Cahners S.S. J. Burn Care Rehabil., 13: 44-47, 1992.
LIFESTYLE ADJUSTMENTS IN ELDERLY PATIENTS AFTER BURN INJURY
The purpose of this study was to identify the impact of burn injury on the lifestyle of elderly patients. The records were examined of all patients over 45 years of age admitted to an American Burn Center over a 9-year period (this age was chosen because it marked the point after which, according to mortality reports from the institution, the survival of burn patients began to be affected). A mail survey was carried out among 168 former patients who could be traced, regarding living arrangements, personal care, family relations, social life, work status, and outlook on the future. The replies showed that with increased age there was an increased tendency towards dependence and the need for assistance in daily life. Most of the patients however remained independent and had a positive outlook on life. It would seem that a policy of aggressive treatment in elderly patients is justified by the results of the survey.
Larson C.M., Saffle J.R., Sullivan J. J. Burn Care Rehabil., 13: 48-52, 1992.
RETURN TO WORK AFTER BURN INJURY
Some of the factors influencing the time before return to work after a serious burn are examined, concentrating in particular on demographic, physical, and treatment factors thought to have a significant bearing. The following specific variables were taken into account: percentage body surface area burned, total percentage of partial- and full-thickness burn, duration of treatment, payment source of treatment, sex, race, type of burn, and age. The most significant predictor of time before return to work was percentage BSA burned, followed in order by percentage BSA with full-thickness burns, percentage BSA with partialthickness burns, and number of weeks of treatment. It was possible to develop a regressive equation to predict the time necessary before return to work, and this was useful in informing patients, families, employers and health-funding agencies as to the probable delay before return to work after serious burn injury.
J. Burn Care Rehabil., 13: 48-57, 1992,
SEVERE BURN INJURY: EFFECTS ON PSYCHOLOGIC AND IMMUNOLOGIC FUNCTION IN NON-INJURED CLOSE RELATIVES
In view of the crucial role played by close relatives in the rehabilitation of severely burned persons, it was decided to assess the effects of severe burn injury on the psychological and immunological functioning of close non-injured family members. It was hypothesized that the relatives of the severely burned would exhibit a heightened state of psychological distress in the acute post-injury phase and downward alterations in cell-mediated immune functions that correlate with depressive syndromes. Four standardized measures of depression, anxiety, and cell-mediated immunity were considered in relation to 14 spouses and parents of patients with more than 20% TBSA burns. Two time intervals were considered: less than 72 h after admission of the patient, and 2 to 5 weeks later. Depression and anxiety were high in the first period. There was a significant drop in depression at the second testing, but not in anxiety. Immune function was suppressed at the first test but improved at the second. 'Mere were significant negative correlations between immune reponse and psychological distress, suggesting that immune function declined as depressive symptoms increased. There would therefore seem to be a clear interaction between psychological stress and immunity, confirming the stressful nature of severe burn injury on close non-injured relatives.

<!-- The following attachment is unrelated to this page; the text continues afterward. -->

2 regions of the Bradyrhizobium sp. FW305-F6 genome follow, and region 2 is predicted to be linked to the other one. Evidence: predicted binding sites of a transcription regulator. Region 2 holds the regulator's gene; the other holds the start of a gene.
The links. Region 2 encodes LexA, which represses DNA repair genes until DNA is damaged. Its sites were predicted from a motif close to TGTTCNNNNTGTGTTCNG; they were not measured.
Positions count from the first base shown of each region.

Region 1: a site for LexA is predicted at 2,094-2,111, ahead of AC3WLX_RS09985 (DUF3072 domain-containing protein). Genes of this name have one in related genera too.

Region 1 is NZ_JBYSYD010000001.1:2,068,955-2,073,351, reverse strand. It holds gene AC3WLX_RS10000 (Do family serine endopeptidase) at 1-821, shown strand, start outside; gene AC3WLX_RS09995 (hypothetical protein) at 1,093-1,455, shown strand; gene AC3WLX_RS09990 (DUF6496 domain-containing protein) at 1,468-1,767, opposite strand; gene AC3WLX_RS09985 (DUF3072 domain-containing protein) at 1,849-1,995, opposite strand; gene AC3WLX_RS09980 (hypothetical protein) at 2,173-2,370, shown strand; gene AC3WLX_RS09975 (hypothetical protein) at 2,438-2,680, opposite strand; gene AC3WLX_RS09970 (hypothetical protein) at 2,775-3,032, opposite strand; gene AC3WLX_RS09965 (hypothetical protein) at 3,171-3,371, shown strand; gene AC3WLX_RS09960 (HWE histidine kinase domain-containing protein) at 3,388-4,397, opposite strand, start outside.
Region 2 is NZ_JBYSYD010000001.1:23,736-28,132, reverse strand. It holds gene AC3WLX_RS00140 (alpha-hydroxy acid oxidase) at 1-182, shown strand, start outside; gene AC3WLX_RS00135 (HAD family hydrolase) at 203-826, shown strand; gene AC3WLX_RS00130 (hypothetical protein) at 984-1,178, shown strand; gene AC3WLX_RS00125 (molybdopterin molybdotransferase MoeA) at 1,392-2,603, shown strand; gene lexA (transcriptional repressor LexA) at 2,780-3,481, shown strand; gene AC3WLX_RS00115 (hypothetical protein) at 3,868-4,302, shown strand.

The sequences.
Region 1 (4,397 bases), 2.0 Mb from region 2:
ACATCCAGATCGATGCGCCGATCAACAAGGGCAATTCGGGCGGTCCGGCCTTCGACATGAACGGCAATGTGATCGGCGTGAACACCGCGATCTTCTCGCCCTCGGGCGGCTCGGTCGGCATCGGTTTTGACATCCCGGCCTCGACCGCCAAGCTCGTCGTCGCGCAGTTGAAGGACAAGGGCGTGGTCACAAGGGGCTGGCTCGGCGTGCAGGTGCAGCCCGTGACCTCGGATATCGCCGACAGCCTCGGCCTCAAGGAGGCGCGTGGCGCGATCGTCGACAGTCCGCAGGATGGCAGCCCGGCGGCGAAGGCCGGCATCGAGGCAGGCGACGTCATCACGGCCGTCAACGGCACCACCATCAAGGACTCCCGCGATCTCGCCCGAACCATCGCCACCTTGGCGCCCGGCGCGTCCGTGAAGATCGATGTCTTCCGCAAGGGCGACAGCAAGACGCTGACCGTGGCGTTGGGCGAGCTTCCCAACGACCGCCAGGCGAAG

Shelby J., Sullivan J., Groussmann M., Gray R., Saffle J. J. Burn Care Rehabil., 13: 58-63, 1992.
RECLAIMING BODY IMAGE: THE HIDDEN BURN
The writer, a registered nurse, recounts her personal experience as a severe burns victim. She was injured as a child, and was left with permanent scarring in 45% of her body. Most of the injuries could be covered by clothing, and the title of the article alludes to the way she eventually came to terms with her physical appearance, when she realized that she was concealing her burn scars not only from other people but also from herself. She describes her experience in a burn survivors' self-help group, and a body awareness workshop. She learned to talk about her body and gradually overcame her shyness about showing herself undressed in a swimming-pool - a particular difficulty was that her lack of normal breasts prevented her from feeling like a normal woman. Group exercise however helped her to feel less physically self-conscious. She was thus able to develop positive feelings about her unclothed body and to allow her femininity and the character of her body to emerge and become integrated.
Willis-Helmich J.J. J. Burn Care Rehabil., 13: 64-67, 1992.
BURN CAMPS AND COMMUNITY ASPECTS OF BURN CARE
Burn injuries in children are known to have a profound impact on their psychological development and emotional stability. The social and emotional problems of such children require acute and long-term psychosocial rehabilitatilon services, two of which are school re-entry programmes and specialized burn camps. These services facilitate the successful adaptation of the majority of burn-injured children. The specific ways in which the children are affected by the camp experience are currently being investigated, as also the particular merits of particular programme activities. Burn care professionals are encouraged to consider the possibility of setting up burn camps in their community or to refer patients to existing facilities. A list is included of children's burn camps in the USA, Canada, Australia, New Zealand and Belgium.
Doctor M.E. J. Burn Care Rehabil., 13: 68-76, 1992.